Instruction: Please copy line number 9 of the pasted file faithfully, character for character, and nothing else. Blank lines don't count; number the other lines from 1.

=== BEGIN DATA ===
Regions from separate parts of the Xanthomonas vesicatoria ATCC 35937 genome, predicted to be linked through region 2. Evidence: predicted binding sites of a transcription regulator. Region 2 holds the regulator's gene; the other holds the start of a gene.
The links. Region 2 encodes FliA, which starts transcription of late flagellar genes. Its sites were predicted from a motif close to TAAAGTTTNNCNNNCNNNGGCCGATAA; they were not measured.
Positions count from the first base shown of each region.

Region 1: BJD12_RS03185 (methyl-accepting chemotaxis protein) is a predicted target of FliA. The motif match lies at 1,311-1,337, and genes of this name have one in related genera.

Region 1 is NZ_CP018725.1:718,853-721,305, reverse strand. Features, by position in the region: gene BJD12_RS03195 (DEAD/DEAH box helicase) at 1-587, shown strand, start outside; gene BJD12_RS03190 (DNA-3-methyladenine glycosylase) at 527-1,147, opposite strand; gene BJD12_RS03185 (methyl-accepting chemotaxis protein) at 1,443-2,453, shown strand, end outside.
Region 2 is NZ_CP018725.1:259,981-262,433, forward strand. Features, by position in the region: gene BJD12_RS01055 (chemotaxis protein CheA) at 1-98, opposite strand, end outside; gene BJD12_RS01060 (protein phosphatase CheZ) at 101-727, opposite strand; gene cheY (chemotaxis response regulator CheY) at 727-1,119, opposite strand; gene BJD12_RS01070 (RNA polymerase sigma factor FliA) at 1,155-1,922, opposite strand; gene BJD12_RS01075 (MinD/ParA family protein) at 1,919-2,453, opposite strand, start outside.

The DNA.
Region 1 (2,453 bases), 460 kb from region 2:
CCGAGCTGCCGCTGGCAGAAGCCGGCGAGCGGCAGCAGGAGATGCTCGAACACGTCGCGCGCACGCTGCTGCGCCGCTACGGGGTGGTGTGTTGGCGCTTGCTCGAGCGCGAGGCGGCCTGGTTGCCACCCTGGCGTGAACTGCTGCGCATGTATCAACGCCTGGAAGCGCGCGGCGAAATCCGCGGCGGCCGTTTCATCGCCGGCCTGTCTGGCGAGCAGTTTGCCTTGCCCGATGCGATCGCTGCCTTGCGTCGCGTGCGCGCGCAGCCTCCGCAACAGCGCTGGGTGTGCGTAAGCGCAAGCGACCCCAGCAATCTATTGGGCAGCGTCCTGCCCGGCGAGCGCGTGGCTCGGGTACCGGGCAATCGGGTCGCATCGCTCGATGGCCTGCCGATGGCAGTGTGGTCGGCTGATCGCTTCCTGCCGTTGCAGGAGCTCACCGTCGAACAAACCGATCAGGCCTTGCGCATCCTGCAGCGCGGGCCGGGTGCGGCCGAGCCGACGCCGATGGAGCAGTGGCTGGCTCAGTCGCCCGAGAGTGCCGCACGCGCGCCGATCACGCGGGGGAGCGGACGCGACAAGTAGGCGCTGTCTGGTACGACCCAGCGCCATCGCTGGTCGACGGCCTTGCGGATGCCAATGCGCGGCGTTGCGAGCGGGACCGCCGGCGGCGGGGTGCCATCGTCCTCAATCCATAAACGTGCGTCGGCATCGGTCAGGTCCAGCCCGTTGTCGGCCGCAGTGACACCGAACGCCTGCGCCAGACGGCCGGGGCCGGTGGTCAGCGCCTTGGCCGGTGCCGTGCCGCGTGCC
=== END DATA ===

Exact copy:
CCGAGCTGCCGCTGGCAGAAGCCGGCGAGCGGCAGCAGGAGATGCTCGAACACGTCGCGCGCACGCTGCTGCGCCGCTACGGGGTGGTGTGTTGGCGCTTGCTCGAGCGCGAGGCGGCCTGGTTGCCACCCTGGCGTGAACTGCTGCGCATGTATCAACGCCTGGAAGCGCGCGGCGAAATCCGCGGCGGCCGTTTCATCGCCGGCCTGTCTGGCGAGCAGTTTGCCTTGCCCGATGCGATCGCTGCCTTGCGTCGCGTGCGCGCGCAGCCTCCGCAACAGCGCTGGGTGTGCGTAAGCGCAAGCGACCCCAGCAATCTATTGGGCAGCGTCCTGCCCGGCGAGCGCGTGGCTCGGGTACCGGGCAATCGGGTCGCATCGCTCGATGGCCTGCCGATGGCAGTGTGGTCGGCTGATCGCTTCCTGCCGTTGCAGGAGCTCACCGTCGAACAAACCGATCAGGCCTTGCGCATCCTGCAGCGCGGGCCGGGTGCGGCCGAGCCGACGCCGATGGAGCAGTGGCTGGCTCAGTCGCCCGAGAGTGCCGCACGCGCGCCGATCACGCGGGGGAGCGGACGCGACAAGTAGGCGCTGTCTGGTACGACCCAGCGCCATCGCTGGTCGACGGCCTTGCGGATGCCAATGCGCGGCGTTGCGAGCGGGACCGCCGGCGGCGGGGTGCCATCGTCCTCAATCCATAAACGTGCGTCGGCATCGGTCAGGTCCAGCCCGTTGTCGGCCGCAGTGACACCGAACGCCTGCGCCAGACGGCCGGGGCCGGTGGTCAGCGCCTTGGCCGGTGCCGTGCCGCGTGCC